The Account: Álvar Núñez Cabeza de Vaca's Relación

By Álvar Núñez Cabeza de Vaca; Martin A. Favata et al. | Go to book overview

CHAPTER TWENTY-ONE
How We Cured Some Sick People

The very night we arrived, some Indians came to Castillo telling him that their heads hurt a great deal, and begging him to cure them. After he made the sign of the cross on them and commended them to God, they immediately said that all their pain was gone. They went to their lodges and brought many prickly pears and a piece of venison, which we did not recognize. Since news of this spread among them, many other sick people came to him that night to be healed. Each one brought a piece of venison and we had so much we did not know where to put the meat. We thanked God heartily because his mercy and kindness grew every day. After the healings were finished, they began to dance and perform their areítos and festivities until sunrise. The merrymaking caused by our arrival lasted three days. At the end of the three days, we asked them about the country ahead and about the people that we would find in it and what food was available in it. They replied that throughout that land there were many prickly pears, but that their season was over, and that there were no people, since they had returned home after having gathered the prickly pears. They said that it was a cold land and that there were few hides. Since winter and cold weather were already beginning when we heard this, we decided to spend it with these people.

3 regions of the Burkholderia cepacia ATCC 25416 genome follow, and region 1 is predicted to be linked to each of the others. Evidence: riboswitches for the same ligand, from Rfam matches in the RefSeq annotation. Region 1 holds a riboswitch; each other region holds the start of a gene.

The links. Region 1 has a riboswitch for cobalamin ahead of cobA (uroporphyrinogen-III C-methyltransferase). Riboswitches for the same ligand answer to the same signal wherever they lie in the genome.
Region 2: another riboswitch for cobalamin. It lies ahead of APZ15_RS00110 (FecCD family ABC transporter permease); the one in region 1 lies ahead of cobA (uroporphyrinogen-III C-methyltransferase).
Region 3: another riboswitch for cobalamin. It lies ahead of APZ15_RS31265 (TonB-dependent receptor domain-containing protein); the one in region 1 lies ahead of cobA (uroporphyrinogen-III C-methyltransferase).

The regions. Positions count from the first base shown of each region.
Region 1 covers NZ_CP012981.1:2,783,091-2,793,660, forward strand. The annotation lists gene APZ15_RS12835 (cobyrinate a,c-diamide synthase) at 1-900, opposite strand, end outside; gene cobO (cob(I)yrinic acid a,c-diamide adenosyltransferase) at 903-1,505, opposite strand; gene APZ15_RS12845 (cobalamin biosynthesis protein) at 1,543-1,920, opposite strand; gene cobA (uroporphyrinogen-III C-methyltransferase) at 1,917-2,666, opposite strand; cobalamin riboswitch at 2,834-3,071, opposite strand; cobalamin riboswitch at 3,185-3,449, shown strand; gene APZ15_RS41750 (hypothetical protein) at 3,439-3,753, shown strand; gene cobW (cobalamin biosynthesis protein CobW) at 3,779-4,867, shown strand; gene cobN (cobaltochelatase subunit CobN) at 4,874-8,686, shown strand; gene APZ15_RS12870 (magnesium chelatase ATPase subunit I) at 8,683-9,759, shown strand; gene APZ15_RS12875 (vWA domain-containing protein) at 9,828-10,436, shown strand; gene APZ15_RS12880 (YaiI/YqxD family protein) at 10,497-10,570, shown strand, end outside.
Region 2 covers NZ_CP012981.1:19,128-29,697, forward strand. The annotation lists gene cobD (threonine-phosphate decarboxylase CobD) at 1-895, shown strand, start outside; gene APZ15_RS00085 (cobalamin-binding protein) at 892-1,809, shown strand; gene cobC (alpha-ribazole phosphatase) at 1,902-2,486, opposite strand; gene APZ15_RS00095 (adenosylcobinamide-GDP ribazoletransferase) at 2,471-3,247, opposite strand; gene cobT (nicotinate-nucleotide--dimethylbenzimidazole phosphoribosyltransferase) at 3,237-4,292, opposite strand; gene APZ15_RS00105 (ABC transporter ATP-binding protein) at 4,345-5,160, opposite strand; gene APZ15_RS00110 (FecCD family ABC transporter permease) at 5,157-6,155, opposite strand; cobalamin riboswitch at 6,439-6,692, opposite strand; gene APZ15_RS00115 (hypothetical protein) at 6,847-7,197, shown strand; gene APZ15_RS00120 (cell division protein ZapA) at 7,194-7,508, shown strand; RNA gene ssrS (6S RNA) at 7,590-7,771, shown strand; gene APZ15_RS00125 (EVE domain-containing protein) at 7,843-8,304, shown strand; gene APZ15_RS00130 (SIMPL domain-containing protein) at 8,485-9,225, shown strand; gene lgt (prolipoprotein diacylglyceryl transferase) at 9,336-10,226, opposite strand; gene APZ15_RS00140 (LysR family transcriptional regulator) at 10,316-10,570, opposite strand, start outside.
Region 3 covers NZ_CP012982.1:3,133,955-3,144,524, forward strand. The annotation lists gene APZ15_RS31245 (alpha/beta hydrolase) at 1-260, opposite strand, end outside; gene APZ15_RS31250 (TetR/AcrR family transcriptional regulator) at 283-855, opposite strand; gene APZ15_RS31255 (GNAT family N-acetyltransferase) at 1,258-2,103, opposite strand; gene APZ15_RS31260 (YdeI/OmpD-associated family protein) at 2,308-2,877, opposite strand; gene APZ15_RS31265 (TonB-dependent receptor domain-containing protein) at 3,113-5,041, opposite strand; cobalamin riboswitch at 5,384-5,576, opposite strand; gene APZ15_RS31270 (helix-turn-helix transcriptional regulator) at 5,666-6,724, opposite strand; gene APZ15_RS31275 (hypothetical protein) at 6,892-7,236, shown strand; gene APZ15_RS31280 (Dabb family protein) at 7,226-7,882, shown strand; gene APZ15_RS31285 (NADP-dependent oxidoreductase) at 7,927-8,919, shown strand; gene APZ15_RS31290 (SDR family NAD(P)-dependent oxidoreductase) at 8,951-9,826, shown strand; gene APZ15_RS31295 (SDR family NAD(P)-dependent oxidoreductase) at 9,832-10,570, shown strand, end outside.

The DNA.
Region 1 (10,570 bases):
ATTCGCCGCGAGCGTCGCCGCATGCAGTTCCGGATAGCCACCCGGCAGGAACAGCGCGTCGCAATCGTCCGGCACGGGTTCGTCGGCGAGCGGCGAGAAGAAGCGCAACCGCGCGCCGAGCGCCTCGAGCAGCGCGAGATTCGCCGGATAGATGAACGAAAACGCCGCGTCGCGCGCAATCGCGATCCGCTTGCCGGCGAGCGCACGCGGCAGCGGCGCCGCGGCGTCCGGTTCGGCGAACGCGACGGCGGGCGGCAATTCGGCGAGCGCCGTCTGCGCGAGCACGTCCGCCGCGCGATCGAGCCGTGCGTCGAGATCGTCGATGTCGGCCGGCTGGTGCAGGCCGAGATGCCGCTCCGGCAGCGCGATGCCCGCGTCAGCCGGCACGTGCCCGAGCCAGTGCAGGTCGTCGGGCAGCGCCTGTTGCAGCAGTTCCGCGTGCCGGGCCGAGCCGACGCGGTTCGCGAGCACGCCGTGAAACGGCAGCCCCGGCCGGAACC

Five days after we arrived, they went to look for more prickly pears, to a place where there were other peoples and languages. After five days journey with no food, because there were no prickly pears or other fruit on the way, we reached a river 1 where we set up our lodges. Then we went to look for the fruit of certain trees, 2 which is like the kind of lentils used for fodder. 3 Since there are no trails in this whole land, I took a longer time than the others in this search. The people returned and I was left alone. While I was looking for them that night, I got lost. It pleased God that I should find a burning tree, by the fire of which I endured that cold night. In the morning I gathered firewood, made two firebrands and continued searching for them. And I walked this way for five days, always carrying fire and a

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